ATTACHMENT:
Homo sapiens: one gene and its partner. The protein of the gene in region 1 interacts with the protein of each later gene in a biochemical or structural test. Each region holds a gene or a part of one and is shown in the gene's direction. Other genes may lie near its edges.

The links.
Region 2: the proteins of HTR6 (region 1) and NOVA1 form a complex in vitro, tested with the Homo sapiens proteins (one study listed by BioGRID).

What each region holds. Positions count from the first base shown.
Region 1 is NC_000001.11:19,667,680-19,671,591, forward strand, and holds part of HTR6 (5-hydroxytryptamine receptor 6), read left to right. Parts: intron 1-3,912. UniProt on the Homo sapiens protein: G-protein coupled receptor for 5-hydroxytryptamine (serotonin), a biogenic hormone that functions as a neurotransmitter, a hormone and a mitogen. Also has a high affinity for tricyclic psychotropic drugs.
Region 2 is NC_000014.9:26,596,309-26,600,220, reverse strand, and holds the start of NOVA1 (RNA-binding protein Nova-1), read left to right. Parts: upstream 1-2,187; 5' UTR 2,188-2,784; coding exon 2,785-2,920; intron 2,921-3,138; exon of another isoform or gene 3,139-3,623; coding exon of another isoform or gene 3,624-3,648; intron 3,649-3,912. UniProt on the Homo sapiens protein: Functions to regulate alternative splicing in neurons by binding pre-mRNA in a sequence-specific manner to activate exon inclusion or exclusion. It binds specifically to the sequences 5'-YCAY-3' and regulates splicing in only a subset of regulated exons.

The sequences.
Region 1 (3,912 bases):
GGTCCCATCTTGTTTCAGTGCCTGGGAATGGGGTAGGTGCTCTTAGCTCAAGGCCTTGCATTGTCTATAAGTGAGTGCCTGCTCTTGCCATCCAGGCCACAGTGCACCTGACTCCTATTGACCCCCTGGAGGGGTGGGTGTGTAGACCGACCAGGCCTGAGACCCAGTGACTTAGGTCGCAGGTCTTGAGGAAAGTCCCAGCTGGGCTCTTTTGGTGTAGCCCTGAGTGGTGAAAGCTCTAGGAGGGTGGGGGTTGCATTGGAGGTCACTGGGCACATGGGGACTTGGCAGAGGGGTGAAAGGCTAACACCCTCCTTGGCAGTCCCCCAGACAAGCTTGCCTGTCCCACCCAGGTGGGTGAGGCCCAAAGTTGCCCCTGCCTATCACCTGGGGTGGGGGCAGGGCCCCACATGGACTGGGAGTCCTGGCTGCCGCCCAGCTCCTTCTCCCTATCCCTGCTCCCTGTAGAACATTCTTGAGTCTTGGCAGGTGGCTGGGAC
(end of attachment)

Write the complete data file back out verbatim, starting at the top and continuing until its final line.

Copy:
Homo sapiens: one gene and its partner. The protein of the gene in region 1 interacts with the protein of each later gene in a biochemical or structural test. Each region holds a gene or a part of one and is shown in the gene's direction. Other genes may lie near its edges.

The links.
Region 2: the proteins of HTR6 (region 1) and NOVA1 form a complex in vitro, tested with the Homo sapiens proteins (one study listed by BioGRID).

What each region holds. Positions count from the first base shown.
Region 1 is NC_000001.11:19,667,680-19,671,591, forward strand, and holds part of HTR6 (5-hydroxytryptamine receptor 6), read left to right. Parts: intron 1-3,912. UniProt on the Homo sapiens protein: G-protein coupled receptor for 5-hydroxytryptamine (serotonin), a biogenic hormone that functions as a neurotransmitter, a hormone and a mitogen. Also has a high affinity for tricyclic psychotropic drugs.
Region 2 is NC_000014.9:26,596,309-26,600,220, reverse strand, and holds the start of NOVA1 (RNA-binding protein Nova-1), read left to right. Parts: upstream 1-2,187; 5' UTR 2,188-2,784; coding exon 2,785-2,920; intron 2,921-3,138; exon of another isoform or gene 3,139-3,623; coding exon of another isoform or gene 3,624-3,648; intron 3,649-3,912. UniProt on the Homo sapiens protein: Functions to regulate alternative splicing in neurons by binding pre-mRNA in a sequence-specific manner to activate exon inclusion or exclusion. It binds specifically to the sequences 5'-YCAY-3' and regulates splicing in only a subset of regulated exons.

The sequences.
Region 1 (3,912 bases):
GGTCCCATCTTGTTTCAGTGCCTGGGAATGGGGTAGGTGCTCTTAGCTCAAGGCCTTGCATTGTCTATAAGTGAGTGCCTGCTCTTGCCATCCAGGCCACAGTGCACCTGACTCCTATTGACCCCCTGGAGGGGTGGGTGTGTAGACCGACCAGGCCTGAGACCCAGTGACTTAGGTCGCAGGTCTTGAGGAAAGTCCCAGCTGGGCTCTTTTGGTGTAGCCCTGAGTGGTGAAAGCTCTAGGAGGGTGGGGGTTGCATTGGAGGTCACTGGGCACATGGGGACTTGGCAGAGGGGTGAAAGGCTAACACCCTCCTTGGCAGTCCCCCAGACAAGCTTGCCTGTCCCACCCAGGTGGGTGAGGCCCAAAGTTGCCCCTGCCTATCACCTGGGGTGGGGGCAGGGCCCCACATGGACTGGGAGTCCTGGCTGCCGCCCAGCTCCTTCTCCCTATCCCTGCTCCCTGTAGAACATTCTTGAGTCTTGGCAGGTGGCTGGGAC